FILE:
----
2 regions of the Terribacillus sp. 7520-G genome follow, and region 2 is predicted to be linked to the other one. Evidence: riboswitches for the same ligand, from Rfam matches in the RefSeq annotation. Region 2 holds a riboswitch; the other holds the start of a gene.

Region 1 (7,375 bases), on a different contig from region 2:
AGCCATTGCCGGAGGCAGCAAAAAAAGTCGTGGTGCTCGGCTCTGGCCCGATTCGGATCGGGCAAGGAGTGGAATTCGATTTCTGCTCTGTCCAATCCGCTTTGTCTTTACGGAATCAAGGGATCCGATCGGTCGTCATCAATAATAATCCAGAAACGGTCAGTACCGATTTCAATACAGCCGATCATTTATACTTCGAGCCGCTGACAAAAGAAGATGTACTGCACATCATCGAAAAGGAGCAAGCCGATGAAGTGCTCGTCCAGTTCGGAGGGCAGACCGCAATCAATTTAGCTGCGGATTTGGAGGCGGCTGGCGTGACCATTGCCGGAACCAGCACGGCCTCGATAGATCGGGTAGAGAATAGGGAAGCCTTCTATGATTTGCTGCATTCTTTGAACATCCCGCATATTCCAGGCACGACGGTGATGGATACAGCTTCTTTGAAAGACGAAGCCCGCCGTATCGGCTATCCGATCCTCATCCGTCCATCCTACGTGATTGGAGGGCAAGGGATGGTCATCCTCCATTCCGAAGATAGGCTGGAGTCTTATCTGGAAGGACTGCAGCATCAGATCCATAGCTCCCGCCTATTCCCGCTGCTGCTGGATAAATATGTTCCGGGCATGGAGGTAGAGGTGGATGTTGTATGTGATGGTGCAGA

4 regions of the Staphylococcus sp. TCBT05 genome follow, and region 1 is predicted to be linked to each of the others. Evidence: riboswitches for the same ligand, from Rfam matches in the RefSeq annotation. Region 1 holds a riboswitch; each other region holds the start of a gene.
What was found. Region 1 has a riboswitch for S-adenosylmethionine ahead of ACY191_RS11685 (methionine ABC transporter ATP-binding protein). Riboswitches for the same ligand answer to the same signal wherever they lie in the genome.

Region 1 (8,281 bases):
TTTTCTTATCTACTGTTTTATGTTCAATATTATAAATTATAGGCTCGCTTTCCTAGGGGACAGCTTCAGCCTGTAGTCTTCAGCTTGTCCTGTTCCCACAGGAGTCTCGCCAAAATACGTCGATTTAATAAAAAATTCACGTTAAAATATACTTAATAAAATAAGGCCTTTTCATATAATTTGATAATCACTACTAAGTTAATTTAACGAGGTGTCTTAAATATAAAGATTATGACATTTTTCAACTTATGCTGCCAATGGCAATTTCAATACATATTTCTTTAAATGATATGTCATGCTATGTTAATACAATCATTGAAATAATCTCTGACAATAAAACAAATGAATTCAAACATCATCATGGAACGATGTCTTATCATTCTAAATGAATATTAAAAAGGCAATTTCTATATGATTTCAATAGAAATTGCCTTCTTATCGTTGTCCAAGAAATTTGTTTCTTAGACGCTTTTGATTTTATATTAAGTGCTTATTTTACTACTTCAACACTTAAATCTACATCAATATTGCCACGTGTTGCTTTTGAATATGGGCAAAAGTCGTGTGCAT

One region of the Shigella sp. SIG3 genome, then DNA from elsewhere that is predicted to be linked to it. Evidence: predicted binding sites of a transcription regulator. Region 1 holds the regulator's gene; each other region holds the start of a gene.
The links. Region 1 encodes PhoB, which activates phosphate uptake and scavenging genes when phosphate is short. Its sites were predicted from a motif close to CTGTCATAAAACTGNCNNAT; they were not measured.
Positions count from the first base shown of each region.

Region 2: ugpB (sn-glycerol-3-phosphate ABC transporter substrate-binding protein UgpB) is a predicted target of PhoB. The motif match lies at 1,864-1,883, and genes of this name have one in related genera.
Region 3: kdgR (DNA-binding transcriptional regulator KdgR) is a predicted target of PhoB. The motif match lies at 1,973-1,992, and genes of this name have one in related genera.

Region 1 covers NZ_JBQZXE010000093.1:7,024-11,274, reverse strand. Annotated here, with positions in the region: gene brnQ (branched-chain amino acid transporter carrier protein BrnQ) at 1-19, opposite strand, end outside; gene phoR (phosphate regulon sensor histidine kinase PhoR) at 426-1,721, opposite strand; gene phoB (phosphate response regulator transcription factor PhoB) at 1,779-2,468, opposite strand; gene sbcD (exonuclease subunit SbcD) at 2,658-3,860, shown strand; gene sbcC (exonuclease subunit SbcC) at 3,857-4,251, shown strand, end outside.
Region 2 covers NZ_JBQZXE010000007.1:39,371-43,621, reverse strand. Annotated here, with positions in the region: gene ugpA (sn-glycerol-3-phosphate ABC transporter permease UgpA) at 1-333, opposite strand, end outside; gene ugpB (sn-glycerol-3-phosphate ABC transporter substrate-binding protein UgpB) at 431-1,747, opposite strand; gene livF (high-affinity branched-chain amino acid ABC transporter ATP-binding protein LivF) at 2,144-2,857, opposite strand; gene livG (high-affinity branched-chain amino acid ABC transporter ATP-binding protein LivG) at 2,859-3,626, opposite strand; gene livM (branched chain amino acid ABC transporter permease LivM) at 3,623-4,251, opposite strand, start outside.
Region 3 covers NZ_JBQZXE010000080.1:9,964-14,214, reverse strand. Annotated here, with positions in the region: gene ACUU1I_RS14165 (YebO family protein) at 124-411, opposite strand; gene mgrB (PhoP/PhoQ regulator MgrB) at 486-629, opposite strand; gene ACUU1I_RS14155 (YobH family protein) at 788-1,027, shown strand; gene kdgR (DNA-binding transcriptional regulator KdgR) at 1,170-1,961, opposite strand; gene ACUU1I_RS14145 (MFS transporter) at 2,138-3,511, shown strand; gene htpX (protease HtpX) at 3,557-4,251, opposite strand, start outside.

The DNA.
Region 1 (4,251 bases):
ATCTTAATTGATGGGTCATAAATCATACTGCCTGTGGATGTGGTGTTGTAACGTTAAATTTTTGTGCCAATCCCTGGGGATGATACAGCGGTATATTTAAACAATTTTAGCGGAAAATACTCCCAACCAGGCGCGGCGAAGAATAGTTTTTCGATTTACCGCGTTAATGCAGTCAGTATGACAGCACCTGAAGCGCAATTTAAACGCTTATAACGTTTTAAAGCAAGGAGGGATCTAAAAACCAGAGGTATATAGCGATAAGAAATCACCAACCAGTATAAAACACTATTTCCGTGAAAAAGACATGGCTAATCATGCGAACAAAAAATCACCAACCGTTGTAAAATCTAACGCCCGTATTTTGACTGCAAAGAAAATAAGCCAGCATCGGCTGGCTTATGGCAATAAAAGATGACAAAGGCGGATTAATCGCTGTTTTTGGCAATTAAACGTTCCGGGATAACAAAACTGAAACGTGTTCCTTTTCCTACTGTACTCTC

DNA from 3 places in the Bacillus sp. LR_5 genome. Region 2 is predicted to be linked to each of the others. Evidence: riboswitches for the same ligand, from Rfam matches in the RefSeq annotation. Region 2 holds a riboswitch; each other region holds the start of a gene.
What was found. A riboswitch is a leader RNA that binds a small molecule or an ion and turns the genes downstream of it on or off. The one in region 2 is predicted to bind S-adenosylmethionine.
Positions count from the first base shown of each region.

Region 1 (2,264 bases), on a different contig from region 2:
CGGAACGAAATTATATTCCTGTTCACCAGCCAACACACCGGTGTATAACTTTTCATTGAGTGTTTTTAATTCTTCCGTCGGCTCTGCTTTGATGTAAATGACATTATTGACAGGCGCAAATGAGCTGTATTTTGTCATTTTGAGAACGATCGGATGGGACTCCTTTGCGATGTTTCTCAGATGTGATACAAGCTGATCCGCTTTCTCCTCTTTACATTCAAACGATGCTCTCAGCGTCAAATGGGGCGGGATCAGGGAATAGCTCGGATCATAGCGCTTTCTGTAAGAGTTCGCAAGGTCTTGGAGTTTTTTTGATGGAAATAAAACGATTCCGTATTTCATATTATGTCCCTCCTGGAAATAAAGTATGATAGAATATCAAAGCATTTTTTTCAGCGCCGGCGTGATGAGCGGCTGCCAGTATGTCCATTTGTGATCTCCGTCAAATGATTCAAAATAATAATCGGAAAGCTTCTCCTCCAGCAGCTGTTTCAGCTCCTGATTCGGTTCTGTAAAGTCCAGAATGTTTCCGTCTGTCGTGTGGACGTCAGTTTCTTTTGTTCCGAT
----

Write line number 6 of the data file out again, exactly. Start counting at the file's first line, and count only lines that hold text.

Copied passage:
Region 1 (8,281 bases):